That said, I would be very hesitant about judging this book too swiftly. The Bradlee-Angleton relationship is the baby in this bathwater, and given the history of the Washington Post in post WWII politics, that is too much baby to sacrifice without careful sifting.

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And before you say he discounts Heymann in the book, that is because of mine and Lisa's work on Heymann which exposed him as a pathological xxxx. Janney did not such disowning act in the outline.

Too late, I already said it in a previous post. Maybe I should go back and edit it out.

Jim, I think Janney owes you some of his royalties.

It's clear you have antipathy for him and his research, but you should not let that spill over to members posting here.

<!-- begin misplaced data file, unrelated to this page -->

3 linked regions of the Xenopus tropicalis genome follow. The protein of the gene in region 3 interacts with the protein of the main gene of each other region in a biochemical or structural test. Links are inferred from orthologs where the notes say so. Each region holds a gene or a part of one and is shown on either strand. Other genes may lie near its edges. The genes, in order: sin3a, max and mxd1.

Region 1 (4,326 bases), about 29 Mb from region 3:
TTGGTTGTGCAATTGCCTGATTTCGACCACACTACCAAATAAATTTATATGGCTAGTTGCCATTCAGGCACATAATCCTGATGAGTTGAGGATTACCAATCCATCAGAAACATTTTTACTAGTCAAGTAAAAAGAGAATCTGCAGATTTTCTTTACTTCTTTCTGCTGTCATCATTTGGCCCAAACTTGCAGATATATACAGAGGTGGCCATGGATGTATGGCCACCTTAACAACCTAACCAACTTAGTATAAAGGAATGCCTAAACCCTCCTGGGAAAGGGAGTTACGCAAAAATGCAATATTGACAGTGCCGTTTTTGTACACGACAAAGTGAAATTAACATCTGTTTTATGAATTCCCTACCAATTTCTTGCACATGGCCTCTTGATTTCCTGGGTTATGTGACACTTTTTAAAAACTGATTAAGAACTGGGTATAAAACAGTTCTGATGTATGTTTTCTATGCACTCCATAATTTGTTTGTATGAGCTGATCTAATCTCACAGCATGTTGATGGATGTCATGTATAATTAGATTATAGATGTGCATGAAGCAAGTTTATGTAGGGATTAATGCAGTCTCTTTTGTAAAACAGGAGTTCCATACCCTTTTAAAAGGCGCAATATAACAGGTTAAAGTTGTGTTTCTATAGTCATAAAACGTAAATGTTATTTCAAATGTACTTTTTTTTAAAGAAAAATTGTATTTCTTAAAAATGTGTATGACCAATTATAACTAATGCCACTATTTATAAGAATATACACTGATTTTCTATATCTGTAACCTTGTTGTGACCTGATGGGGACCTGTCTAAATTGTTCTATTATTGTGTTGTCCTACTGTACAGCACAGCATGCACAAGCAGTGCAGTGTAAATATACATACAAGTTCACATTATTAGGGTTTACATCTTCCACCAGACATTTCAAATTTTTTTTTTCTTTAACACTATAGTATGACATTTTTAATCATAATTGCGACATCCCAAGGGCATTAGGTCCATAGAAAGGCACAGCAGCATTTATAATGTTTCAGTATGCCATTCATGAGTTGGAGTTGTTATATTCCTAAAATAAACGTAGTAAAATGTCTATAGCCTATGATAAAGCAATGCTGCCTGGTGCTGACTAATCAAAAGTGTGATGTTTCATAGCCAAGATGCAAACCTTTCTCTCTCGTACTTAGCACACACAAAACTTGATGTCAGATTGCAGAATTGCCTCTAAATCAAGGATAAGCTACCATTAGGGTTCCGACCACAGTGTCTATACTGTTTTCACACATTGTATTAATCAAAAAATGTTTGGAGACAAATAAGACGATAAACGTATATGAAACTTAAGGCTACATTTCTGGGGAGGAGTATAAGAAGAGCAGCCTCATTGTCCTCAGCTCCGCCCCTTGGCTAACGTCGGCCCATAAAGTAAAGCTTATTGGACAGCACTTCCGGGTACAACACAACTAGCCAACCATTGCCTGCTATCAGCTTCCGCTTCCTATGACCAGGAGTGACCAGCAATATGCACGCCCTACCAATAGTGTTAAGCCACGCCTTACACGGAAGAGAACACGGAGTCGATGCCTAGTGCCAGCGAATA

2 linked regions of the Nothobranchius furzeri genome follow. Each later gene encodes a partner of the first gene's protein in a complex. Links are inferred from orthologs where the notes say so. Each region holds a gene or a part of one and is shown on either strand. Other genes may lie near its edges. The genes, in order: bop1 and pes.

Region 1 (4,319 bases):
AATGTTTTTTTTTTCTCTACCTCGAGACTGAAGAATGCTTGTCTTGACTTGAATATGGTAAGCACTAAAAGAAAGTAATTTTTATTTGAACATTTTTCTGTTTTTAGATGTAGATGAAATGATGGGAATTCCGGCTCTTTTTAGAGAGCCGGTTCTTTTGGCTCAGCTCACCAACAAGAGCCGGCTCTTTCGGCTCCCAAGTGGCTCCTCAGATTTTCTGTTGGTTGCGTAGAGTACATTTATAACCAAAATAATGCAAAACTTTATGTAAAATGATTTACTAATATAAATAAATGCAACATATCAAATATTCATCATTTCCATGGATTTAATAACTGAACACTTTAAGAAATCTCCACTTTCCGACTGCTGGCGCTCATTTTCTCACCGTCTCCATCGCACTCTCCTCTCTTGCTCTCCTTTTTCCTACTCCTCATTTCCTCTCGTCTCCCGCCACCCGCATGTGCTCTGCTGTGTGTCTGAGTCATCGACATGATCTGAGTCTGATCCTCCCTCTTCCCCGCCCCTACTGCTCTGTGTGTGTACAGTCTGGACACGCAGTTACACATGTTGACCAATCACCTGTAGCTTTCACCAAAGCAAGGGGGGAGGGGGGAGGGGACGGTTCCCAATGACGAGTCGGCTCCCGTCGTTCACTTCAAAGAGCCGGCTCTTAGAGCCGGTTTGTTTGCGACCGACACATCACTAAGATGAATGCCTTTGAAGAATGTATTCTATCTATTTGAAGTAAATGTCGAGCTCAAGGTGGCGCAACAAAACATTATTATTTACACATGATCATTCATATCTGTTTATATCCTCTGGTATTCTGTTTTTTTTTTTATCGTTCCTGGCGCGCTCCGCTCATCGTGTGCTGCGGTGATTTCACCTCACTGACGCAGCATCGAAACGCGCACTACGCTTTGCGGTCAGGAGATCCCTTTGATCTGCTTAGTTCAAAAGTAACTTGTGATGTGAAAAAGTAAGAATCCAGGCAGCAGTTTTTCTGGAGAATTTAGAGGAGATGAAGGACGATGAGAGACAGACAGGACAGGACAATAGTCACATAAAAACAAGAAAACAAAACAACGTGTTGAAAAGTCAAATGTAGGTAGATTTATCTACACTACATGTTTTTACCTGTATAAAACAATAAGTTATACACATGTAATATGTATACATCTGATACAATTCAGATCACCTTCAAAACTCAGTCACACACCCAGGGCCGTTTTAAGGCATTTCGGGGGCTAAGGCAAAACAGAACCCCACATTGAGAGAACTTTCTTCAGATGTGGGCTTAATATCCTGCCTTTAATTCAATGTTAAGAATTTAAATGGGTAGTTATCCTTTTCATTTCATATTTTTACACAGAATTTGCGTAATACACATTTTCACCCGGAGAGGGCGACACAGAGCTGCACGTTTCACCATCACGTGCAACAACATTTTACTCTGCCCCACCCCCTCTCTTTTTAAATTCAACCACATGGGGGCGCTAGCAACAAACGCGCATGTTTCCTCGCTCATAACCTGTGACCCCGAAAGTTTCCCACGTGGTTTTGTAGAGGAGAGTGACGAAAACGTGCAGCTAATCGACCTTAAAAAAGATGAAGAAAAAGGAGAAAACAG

Remember, Nathaniel and I are at a tremendous disadvantage here. We've only read his book; you've had the advantage of reading his outline.

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Jim if you think I am so stupid as to believe Ben Bradlee on even a Boxscore.... I hope I'm not.

I don't think that the book takes either Angleton or Bradlee at their word. It seeks to interrogate what each said. Given the significance of both, and their cooperation in creating their respective stories about the diary, I don't see how it is not a story whether they are lying or not. I mean say they are lying. Then you have the editor of Watergate making up a story to obfuscate the death of an important figure, and the CIA at the heart of a media-murder of a person and of history. How is that not a story? Either way, to ignore the whole thing seems to be helping Bradlee not hurting his worthless credibility.